An in-depth discussion of negligence and related topics is beyond the scope of this article. With recent legislative trends however, one concept deserves mention: the concept of negligence per se. In short, negligence per se is a doctrine that makes it somewhat easier for a plaintiff to prove a cause of action in negligence.6 To establish a cause of action for negligence, the plaintiff must show several elements to prove his claim. If, however, there is a statute prohibiting the negligent conduct, such as a law prohibiting the use of cell phones while driving, the doctrine of negligence per se may eliminate the need for plaintiff to prove each of the traditional elements of negligence.7 Some states have already implemented bans on cell phone use while driving and additional states following suit is likely.8 The National Traffic Safety Board has even called for a nationwide ban on the non-emergency use of mobile phones while driving.9 As more of these statutes precluding mobile phone usage by drivers are enacted, there
6 Available at http://legal-dictionary.thefreedictionary.com/negligence+per+se
7 Negligence per se generally requires that the person harmed be the type of individual the statute was enacted to
protect, and that the injury be a resulting injury it was designed to prevent. Injuries resulting from auto accidents caused by one using a cell phone where there is a statute banning such use would arguably fall within this category.
Available at http://www.ghsa.org/html/stateinfo/laws/cellphone_laws.html
is likely to be an increase in litigation over the accidents and injuries which invariably occur as a result of driving while talking, texting, or emailing.
Legislation in this arena is developing rapidly, and for the human resources or risk management professional, it is becoming a difficult situation to manage (assuming it is being managed). This begs the question, what can employers do to mitigate this increasing risk? Depending on the risk tolerance for the organization, an employer should consider implementing one or more of the following recommendations, all of which should be reflected in the company’s policies and procedures manual.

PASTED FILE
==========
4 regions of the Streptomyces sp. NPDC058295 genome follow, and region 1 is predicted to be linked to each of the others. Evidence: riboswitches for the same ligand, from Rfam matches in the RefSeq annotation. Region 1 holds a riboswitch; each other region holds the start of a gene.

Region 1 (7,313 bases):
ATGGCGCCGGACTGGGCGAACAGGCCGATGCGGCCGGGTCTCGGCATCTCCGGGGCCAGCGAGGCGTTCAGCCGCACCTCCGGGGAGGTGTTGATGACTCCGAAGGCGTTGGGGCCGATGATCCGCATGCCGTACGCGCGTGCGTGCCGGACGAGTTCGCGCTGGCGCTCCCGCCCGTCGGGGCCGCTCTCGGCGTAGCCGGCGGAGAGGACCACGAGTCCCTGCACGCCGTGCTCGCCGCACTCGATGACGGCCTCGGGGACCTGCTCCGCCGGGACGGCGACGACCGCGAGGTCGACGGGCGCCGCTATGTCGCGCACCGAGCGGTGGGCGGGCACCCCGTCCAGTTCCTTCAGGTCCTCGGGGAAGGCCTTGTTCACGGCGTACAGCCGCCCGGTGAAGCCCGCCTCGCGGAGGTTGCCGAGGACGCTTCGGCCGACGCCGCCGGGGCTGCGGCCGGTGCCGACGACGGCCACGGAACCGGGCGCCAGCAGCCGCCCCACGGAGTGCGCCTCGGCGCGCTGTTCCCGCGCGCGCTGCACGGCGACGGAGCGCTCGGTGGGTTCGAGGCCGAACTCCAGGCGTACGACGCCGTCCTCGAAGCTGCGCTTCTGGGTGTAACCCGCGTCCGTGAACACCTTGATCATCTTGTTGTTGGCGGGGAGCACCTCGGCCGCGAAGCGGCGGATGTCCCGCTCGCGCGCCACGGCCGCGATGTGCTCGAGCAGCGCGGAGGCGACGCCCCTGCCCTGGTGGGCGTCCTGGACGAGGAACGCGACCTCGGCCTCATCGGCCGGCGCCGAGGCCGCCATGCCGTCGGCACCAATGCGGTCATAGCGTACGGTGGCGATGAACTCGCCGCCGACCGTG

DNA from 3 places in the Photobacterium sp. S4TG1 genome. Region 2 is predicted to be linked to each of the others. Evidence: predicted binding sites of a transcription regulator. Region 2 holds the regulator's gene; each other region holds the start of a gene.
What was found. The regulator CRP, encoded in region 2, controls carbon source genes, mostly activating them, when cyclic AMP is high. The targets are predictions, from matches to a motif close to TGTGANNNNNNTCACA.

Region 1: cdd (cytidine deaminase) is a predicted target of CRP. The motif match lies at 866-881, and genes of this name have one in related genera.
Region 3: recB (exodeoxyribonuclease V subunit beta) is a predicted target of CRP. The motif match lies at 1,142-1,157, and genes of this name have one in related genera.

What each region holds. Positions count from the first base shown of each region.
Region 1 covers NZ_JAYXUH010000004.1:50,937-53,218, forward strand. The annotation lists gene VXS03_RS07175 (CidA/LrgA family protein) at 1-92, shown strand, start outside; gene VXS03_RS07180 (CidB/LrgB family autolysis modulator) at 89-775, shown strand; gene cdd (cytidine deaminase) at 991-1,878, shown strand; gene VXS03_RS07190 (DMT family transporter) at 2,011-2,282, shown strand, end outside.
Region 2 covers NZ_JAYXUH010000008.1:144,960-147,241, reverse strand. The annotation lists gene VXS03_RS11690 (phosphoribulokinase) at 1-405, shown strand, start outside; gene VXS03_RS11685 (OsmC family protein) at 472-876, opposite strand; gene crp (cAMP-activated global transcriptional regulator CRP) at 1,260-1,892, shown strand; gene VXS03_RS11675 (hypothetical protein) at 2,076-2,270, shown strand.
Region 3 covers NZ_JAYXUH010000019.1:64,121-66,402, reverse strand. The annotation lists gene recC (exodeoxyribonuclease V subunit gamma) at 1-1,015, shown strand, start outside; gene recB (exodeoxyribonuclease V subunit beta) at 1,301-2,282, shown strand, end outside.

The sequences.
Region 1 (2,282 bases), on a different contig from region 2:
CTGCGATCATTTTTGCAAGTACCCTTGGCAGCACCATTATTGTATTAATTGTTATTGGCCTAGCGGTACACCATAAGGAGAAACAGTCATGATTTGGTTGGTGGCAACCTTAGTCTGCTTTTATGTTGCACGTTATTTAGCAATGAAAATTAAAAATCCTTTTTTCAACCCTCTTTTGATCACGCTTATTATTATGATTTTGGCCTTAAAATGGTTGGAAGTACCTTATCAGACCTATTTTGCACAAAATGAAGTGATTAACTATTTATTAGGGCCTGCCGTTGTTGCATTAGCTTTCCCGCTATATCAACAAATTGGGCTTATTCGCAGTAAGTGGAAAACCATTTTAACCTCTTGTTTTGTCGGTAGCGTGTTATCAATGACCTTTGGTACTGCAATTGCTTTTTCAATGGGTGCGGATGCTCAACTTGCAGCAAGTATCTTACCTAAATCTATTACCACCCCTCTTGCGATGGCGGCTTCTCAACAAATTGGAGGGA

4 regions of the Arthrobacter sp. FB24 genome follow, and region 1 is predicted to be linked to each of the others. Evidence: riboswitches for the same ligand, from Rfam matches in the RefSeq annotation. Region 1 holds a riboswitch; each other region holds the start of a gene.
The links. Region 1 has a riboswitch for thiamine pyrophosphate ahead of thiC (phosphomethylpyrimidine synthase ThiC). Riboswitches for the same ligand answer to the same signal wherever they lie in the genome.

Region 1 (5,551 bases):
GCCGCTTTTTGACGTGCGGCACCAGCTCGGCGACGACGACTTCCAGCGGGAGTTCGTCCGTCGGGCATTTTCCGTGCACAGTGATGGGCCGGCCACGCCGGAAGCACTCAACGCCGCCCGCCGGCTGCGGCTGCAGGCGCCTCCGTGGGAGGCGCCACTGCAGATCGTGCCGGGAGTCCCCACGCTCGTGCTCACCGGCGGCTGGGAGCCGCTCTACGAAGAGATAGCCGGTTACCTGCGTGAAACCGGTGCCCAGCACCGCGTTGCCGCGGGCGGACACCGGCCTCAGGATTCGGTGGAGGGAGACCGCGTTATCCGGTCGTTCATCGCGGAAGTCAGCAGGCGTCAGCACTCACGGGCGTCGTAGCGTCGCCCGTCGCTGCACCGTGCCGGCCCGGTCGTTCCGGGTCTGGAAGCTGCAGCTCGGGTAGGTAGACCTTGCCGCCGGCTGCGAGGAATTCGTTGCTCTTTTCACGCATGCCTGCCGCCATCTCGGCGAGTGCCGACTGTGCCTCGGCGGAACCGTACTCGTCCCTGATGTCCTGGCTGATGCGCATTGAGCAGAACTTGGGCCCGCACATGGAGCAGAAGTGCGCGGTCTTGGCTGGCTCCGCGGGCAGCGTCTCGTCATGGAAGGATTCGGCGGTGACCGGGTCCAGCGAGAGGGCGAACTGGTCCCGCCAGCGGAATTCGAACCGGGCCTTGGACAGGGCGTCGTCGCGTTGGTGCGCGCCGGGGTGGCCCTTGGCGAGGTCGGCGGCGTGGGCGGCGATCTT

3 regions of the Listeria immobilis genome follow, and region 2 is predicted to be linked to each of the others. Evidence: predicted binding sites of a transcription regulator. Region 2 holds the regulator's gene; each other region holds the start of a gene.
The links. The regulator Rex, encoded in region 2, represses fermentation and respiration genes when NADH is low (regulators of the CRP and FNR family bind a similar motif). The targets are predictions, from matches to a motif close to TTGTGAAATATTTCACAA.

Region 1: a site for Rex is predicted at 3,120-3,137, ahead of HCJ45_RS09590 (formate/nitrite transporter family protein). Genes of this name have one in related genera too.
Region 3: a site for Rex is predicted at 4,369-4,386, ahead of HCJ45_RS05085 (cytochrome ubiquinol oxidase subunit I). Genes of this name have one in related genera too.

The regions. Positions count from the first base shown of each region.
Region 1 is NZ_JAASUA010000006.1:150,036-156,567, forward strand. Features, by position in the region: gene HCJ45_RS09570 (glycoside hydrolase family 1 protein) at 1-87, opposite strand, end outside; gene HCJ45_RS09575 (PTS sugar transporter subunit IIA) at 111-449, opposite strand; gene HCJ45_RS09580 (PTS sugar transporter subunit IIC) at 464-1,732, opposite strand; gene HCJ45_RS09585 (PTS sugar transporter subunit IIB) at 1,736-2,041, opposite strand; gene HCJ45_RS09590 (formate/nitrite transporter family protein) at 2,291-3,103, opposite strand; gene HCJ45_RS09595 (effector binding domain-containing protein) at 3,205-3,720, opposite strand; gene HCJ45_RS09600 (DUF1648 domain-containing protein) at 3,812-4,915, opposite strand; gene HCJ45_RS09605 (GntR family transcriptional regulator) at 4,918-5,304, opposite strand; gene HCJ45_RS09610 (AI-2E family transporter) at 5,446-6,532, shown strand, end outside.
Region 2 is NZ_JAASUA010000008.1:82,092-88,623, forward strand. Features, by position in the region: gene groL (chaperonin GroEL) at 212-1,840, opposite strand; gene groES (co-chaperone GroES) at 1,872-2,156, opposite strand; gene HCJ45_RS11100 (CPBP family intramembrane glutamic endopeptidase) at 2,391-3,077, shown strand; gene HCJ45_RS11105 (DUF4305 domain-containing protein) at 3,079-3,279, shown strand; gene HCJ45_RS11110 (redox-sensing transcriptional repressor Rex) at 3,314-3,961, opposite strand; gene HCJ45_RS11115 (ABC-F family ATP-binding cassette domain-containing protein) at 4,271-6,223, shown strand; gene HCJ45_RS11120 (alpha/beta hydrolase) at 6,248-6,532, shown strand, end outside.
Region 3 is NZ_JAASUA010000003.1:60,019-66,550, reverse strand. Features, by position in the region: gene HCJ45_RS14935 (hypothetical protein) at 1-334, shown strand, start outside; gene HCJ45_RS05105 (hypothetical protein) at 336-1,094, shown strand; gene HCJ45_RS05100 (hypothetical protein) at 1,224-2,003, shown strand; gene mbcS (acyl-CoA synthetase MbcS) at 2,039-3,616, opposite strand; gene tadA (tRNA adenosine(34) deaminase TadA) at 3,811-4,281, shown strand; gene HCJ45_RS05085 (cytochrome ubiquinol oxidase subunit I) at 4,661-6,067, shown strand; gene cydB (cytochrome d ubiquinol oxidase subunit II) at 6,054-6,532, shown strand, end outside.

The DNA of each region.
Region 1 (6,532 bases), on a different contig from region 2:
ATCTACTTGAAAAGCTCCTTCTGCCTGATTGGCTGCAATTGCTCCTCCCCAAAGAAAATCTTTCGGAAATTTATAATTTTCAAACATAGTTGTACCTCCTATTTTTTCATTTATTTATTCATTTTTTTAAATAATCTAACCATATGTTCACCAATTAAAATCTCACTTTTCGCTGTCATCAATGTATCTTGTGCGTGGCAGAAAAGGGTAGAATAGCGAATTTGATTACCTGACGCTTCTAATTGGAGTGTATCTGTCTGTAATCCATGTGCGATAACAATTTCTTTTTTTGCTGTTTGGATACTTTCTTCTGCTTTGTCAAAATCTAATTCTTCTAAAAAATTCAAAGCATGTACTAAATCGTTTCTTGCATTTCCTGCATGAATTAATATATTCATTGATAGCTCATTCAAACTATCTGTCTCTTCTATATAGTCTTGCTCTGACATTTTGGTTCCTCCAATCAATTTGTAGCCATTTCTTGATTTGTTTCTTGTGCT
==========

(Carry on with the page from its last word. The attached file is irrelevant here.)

• Banning all use of mobile communications devices while driving;
• Banning text messaging or emailing while driving (where talking is allowed);
• Requiring employees to comply with applicable local and state laws regarding cell phone use while driving;
• Limiting use to only hands free devices (where allowed by law);
• Requiring employees to pull over if needing to send or receive a call;
• Educating employees, including discussing the cell phone policy during safety or new hire training.
Due to the changing laws in this area, it may be impractical for multi-state employers to attempt to mold these relevant policies around the various state laws. A broad restriction banning cell phone use is the most risk-averse approach to this growing problem.
Research has revealed that cell phone use while driving is tantamount to drunk driving.10 We all know that driving while intoxicated is illegal, however cell phone use while driving is still allowed in most states. Unlike a case of drunken driving, it is feasible to see how using a
cell phone to conduct company business may be acting within the scope of employment. Increasing state statutes banning cell phone use will make it easier to prove a case of negligence, and the doctrine of respondeat superior may impute this liability to the employer. Those members within your organization who are involved in risk management or policies and procedures drafting would be advised to include a policy regarding employee’s mobile phone use while driving.